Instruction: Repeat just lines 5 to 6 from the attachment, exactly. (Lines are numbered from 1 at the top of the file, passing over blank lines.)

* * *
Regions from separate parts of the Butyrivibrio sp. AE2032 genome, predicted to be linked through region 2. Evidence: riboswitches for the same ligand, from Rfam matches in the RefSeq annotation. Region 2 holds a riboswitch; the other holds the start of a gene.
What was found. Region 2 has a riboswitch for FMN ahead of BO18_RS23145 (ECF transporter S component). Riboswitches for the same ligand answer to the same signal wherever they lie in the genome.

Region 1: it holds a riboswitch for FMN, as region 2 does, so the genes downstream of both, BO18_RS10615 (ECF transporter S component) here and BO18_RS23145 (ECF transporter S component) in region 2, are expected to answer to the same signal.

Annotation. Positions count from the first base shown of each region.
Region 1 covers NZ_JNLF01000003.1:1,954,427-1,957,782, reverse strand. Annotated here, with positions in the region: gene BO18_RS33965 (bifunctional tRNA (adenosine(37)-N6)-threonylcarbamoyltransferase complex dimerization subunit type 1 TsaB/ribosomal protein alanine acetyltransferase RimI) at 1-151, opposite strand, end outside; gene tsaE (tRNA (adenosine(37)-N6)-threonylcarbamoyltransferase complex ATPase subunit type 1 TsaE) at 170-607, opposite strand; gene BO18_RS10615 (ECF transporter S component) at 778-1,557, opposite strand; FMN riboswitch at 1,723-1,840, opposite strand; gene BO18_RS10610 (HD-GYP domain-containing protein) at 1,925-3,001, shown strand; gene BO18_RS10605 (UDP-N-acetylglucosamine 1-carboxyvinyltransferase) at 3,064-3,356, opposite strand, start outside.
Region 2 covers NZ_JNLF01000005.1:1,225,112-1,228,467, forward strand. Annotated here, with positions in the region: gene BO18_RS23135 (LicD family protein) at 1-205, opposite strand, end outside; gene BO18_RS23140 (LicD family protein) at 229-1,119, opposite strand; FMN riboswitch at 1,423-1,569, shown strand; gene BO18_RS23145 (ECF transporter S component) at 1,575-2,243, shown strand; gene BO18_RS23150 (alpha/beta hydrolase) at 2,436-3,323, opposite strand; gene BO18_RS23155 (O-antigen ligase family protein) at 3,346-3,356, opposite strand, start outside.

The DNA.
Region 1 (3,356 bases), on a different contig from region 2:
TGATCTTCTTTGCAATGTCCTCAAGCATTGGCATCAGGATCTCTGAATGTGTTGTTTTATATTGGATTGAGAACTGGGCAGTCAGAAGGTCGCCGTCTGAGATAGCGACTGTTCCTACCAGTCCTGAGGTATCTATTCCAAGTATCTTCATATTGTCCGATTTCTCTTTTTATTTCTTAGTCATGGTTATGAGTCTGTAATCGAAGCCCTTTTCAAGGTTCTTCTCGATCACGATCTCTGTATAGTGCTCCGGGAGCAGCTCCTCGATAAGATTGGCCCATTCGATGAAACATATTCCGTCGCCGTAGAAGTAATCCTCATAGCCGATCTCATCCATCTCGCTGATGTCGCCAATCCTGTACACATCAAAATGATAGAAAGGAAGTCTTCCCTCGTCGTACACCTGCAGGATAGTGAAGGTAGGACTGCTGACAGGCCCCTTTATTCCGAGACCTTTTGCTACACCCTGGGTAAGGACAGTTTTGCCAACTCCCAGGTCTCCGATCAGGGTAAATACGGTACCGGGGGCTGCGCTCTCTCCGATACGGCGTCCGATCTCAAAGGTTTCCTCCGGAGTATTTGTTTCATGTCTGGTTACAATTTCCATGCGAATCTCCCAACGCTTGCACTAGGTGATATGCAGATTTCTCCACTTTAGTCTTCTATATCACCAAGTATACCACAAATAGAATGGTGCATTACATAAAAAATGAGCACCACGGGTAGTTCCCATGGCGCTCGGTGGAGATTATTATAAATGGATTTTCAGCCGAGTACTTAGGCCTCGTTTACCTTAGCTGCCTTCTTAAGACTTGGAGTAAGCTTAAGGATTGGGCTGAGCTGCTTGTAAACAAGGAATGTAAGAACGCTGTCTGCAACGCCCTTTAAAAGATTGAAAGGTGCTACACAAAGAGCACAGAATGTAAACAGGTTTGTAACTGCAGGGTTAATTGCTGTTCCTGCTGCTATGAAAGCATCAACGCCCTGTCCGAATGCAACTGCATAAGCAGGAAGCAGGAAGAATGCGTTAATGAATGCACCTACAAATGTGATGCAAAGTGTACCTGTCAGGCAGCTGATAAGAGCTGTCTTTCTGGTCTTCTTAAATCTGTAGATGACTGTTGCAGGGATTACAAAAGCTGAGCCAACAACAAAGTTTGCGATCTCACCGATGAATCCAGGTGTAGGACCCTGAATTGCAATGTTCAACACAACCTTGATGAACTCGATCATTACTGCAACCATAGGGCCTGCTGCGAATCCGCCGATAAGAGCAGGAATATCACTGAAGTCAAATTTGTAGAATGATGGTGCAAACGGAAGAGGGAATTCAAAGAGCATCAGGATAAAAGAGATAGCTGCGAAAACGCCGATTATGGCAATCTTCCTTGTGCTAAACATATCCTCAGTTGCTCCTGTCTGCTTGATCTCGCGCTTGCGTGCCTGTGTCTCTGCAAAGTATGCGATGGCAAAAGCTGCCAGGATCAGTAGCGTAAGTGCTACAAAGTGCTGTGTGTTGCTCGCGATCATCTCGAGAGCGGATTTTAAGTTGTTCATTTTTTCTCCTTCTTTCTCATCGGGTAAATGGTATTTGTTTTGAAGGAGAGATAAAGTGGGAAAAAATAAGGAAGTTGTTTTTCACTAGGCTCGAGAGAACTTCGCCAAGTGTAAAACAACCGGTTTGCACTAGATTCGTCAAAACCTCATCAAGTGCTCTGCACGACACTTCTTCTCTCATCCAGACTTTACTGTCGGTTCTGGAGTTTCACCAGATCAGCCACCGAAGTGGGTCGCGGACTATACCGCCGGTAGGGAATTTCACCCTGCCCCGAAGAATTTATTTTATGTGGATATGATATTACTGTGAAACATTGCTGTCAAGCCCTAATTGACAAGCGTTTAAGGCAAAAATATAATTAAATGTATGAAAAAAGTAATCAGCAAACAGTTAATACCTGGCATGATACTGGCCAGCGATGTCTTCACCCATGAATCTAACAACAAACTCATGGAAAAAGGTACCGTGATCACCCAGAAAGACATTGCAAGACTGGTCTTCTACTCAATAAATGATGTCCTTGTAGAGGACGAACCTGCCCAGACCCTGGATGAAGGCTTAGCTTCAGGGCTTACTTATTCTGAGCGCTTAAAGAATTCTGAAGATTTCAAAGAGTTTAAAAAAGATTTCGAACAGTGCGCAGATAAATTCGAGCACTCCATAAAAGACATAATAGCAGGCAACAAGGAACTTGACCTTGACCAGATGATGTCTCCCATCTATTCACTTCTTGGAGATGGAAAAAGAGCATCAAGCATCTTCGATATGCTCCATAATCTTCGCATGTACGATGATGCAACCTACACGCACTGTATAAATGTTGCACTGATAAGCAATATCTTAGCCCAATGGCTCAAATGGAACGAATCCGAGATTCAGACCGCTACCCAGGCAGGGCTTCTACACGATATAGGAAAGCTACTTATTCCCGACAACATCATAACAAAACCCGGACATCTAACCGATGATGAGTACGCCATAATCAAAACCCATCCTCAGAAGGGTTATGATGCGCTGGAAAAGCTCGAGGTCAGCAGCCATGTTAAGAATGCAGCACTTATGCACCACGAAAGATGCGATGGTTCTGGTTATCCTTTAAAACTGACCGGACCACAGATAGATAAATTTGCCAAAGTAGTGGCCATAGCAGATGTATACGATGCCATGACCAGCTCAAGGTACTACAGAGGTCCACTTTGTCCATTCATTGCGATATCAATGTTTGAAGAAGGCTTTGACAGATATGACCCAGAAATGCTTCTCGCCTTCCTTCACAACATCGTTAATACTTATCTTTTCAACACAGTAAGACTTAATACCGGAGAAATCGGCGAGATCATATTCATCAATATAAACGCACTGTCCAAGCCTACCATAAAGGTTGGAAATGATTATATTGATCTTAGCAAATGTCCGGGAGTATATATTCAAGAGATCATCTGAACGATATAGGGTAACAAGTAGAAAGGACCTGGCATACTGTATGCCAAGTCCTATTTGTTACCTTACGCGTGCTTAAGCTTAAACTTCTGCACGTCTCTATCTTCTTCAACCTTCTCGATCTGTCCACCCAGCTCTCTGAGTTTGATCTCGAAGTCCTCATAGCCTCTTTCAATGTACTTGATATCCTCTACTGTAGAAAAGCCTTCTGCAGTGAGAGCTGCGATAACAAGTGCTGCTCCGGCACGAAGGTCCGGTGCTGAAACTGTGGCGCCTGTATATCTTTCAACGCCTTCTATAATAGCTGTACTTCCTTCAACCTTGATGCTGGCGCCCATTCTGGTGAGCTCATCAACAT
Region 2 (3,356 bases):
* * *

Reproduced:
Region 1 covers NZ_JNLF01000003.1:1,954,427-1,957,782, reverse strand. Annotated here, with positions in the region: gene BO18_RS33965 (bifunctional tRNA (adenosine(37)-N6)-threonylcarbamoyltransferase complex dimerization subunit type 1 TsaB/ribosomal protein alanine acetyltransferase RimI) at 1-151, opposite strand, end outside; gene tsaE (tRNA (adenosine(37)-N6)-threonylcarbamoyltransferase complex ATPase subunit type 1 TsaE) at 170-607, opposite strand; gene BO18_RS10615 (ECF transporter S component) at 778-1,557, opposite strand; FMN riboswitch at 1,723-1,840, opposite strand; gene BO18_RS10610 (HD-GYP domain-containing protein) at 1,925-3,001, shown strand; gene BO18_RS10605 (UDP-N-acetylglucosamine 1-carboxyvinyltransferase) at 3,064-3,356, opposite strand, start outside.
Region 2 covers NZ_JNLF01000005.1:1,225,112-1,228,467, forward strand. Annotated here, with positions in the region: gene BO18_RS23135 (LicD family protein) at 1-205, opposite strand, end outside; gene BO18_RS23140 (LicD family protein) at 229-1,119, opposite strand; FMN riboswitch at 1,423-1,569, shown strand; gene BO18_RS23145 (ECF transporter S component) at 1,575-2,243, shown strand; gene BO18_RS23150 (alpha/beta hydrolase) at 2,436-3,323, opposite strand; gene BO18_RS23155 (O-antigen ligase family protein) at 3,346-3,356, opposite strand, start outside.